- These keywords can get highly granular, so you’re most likely looking at a very low volume for each one. But trended together, each of these low volume searches can actually make up a substantial portion of searches you need to pay attention to. If these terms become comminuted down to the point where Keyword Planner is having trouble showing you the difference between low volume and no volume, you can still find plenty of actionable insights using the below alternative methods.
- Test it. You know your market better than anyone, so you may already have a strong hypothesis that your site content needs to better cater to certain regions. Document a baseline for your web traffic, and then create deeper locations for a small number of locations, starting with one or two as to not take too much traffic from your main site if your effort doesn’t prove successful. Wait a couple of weeks, and then assess your organic traffic and conversions to compare to your baseline.
- Use a tool like the AuthorityLabs Rank Tracker to search for your main site in the locations you’re considering. If this high-level page already ranks well when performing searches from different zip codes, you may not need to do differentiated iterations. If it doesn’t, that’s a gap you could remedy.
- Look at data from your internal site search. When people arrive at your main site, are they attempting to search for more localized information unsuccessfully? This could be your cue to create content that caters to that region, and then use AuthorityLabs to track the ranking success of that content for people in the place that it’s meant to target.
How to localize your online presence for your multi-location business
If you’ve gotten this far, you’ve determined whether your business could stand to gain from expanding its online presence into multiple location-specific assets, you’ve investigated where those locations are, and you probably have some insights into which types of content are performing well in different locations.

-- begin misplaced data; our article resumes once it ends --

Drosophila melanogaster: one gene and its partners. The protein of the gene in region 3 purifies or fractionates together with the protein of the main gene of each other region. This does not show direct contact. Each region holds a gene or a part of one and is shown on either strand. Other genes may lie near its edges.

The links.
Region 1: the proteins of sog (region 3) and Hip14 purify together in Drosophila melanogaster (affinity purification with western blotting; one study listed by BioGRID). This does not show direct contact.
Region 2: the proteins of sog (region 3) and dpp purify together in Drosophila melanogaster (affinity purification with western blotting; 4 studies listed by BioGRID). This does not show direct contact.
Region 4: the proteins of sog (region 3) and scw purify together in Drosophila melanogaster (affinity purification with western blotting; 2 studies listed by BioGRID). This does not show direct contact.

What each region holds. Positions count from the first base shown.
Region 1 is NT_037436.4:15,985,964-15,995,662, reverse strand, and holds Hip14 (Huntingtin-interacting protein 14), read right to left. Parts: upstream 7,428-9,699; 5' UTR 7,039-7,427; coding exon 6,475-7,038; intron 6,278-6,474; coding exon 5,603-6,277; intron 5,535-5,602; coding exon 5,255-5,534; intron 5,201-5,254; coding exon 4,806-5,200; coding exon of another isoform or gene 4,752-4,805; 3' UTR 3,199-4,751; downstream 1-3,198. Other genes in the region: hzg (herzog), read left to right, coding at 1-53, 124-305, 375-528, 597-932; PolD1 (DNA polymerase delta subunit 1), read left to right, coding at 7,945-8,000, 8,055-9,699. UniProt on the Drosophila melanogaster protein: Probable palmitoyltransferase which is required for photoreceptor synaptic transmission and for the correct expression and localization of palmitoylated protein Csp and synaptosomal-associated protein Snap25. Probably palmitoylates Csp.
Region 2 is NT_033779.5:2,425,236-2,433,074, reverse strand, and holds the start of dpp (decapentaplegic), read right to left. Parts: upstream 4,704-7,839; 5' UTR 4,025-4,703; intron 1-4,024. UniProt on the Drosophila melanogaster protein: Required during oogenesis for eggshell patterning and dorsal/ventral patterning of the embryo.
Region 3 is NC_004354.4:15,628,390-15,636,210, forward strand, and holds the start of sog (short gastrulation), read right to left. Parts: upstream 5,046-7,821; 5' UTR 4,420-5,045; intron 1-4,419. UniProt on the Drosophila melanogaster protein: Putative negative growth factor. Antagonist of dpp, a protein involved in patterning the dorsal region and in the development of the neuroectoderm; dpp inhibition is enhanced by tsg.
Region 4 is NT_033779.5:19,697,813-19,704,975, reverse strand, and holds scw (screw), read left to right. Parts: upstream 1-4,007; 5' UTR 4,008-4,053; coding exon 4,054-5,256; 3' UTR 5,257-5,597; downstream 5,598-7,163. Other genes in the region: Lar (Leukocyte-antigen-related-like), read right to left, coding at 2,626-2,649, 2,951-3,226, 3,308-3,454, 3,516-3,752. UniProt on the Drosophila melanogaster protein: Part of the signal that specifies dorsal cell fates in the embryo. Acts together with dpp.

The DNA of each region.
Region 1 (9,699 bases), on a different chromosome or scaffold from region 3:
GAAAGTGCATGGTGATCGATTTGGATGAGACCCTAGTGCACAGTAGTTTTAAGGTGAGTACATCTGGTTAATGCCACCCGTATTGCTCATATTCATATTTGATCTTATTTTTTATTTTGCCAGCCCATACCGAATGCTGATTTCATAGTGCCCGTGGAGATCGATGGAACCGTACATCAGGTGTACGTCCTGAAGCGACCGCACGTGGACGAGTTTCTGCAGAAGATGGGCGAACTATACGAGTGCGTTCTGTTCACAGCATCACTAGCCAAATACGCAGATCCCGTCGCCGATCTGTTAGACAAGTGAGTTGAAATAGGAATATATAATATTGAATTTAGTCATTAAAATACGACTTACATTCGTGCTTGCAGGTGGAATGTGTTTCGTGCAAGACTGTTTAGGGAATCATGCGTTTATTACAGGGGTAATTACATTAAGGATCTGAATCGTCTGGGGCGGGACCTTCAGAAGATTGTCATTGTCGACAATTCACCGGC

Now it’s time to take your list of locations, and expand out localized subsets of your digital assets in a way that won’t earn you a penalty from Google or relegate you to the dark underworld of page 2 and beyond.
1. Create a GMB for each location
Setting up a Google My Business account is crucial to populating for potential customers using Google products like Google Search and Google Maps. The process is fairly straightforward, and you can find instructions to do so directly from Google.
What Google doesn’t emphasize as much in these directions is how easy it is to make your business disappear from these local queries through innocent inconsistencies with your website or your citations on aggregate sites.
The trick here is to make everything as consistent yet local as possible.
If your business name on Yelp is “George’s Flowers” and your Google My Business business name is “George’s Flowers (Dallas)” you’ve already got a recipe for disaster. However you choose to name your business, enter in phone numbers, or designate a website, just keep your process consistent across all locations (e.g. don’t use the main site URL for one GMB location but the location page URL for a different GMB).
Fields like your name, address, and phone number (NAP), should be one consistent version of that information that applies to that specific brick and mortar.
Does your company just have one main phone number and not a location-specific number?
Wrong. If you have the same number for GMB locations across the entire state of Texas, that’s a pretty strong signal to Google that something is wrong and that you probably don’t have a fully developed local brick and mortar at the place you made a GMB for.
Once you’ve got the basics down of entering the information users need to find you, make sure your profile is complete to bridge the gap between being found and driving conversions. Add photos, answer questions, and complete any other empty fields that you believe will drive value for your customers.
Obvious but crucial footnote: Don’t create Google My Business spam. If you don’t have a physical location (looking at you eCommerce businesses), don’t create a GMB for one as a shortcut for these efforts to get in front of customers from a certain region. On top of receiving a penalty from Google, check out the hashtag #StopCrapontheMap to see what kind of scrutiny you’ll be under if you do.
2. Build local listings on major aggregate sites for each location